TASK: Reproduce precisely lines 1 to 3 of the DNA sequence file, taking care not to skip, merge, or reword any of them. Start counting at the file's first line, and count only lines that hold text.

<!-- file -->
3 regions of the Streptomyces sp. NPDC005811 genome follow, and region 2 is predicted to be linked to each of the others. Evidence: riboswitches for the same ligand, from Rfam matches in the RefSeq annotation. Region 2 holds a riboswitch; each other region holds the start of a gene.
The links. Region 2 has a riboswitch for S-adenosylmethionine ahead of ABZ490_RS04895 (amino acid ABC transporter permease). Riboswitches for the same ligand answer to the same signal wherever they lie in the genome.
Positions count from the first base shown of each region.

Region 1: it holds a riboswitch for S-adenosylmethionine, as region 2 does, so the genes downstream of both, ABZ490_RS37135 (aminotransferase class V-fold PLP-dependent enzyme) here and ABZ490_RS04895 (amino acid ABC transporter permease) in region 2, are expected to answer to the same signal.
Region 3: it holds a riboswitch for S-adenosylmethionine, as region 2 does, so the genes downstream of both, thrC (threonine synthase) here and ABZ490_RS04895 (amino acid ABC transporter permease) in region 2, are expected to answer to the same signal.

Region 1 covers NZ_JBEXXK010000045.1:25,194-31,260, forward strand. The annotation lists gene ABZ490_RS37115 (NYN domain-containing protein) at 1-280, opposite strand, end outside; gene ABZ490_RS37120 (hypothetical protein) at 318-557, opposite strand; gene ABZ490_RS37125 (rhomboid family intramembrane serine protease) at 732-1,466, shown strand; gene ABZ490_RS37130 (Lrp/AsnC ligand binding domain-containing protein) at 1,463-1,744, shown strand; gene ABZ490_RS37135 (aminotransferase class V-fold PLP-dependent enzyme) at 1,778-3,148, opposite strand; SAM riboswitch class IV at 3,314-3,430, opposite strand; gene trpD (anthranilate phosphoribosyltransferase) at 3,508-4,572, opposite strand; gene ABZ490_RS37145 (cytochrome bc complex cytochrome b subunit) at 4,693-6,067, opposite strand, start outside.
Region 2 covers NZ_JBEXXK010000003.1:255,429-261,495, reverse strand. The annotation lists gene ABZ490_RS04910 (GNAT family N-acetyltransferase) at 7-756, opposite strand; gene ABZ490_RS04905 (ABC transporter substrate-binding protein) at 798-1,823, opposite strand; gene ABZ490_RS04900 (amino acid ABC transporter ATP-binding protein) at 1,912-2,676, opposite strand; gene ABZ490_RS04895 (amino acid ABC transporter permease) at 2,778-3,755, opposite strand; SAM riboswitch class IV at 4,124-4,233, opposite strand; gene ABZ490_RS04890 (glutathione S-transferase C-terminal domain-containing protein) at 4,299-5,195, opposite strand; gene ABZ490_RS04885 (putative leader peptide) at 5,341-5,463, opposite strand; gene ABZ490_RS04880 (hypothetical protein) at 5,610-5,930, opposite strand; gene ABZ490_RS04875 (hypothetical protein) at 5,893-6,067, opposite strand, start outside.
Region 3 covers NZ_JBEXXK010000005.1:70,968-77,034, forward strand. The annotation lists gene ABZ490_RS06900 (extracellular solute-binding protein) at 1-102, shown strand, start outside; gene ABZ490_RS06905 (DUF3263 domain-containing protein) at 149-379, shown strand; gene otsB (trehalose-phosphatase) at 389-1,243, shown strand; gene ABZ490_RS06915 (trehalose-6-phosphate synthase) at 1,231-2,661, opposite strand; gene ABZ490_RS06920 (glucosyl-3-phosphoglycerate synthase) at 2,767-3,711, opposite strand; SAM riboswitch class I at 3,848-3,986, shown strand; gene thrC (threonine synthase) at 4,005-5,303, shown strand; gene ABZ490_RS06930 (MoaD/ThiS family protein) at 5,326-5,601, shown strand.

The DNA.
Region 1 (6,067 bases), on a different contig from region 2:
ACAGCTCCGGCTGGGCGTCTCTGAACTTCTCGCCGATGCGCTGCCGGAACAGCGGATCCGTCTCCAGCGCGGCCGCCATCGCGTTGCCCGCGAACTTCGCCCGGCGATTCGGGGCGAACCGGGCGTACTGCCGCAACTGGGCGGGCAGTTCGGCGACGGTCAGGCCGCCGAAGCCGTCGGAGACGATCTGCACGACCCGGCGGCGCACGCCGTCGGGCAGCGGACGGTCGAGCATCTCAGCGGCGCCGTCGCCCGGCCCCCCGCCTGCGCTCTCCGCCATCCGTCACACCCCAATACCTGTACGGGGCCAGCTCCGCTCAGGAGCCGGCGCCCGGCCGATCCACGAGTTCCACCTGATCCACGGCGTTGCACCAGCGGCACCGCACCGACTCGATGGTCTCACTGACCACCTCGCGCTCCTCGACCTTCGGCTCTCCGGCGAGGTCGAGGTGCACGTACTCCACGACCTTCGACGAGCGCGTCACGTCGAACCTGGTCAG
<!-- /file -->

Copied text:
3 regions of the Streptomyces sp. NPDC005811 genome follow, and region 2 is predicted to be linked to each of the others. Evidence: riboswitches for the same ligand, from Rfam matches in the RefSeq annotation. Region 2 holds a riboswitch; each other region holds the start of a gene.
The links. Region 2 has a riboswitch for S-adenosylmethionine ahead of ABZ490_RS04895 (amino acid ABC transporter permease). Riboswitches for the same ligand answer to the same signal wherever they lie in the genome.
Positions count from the first base shown of each region.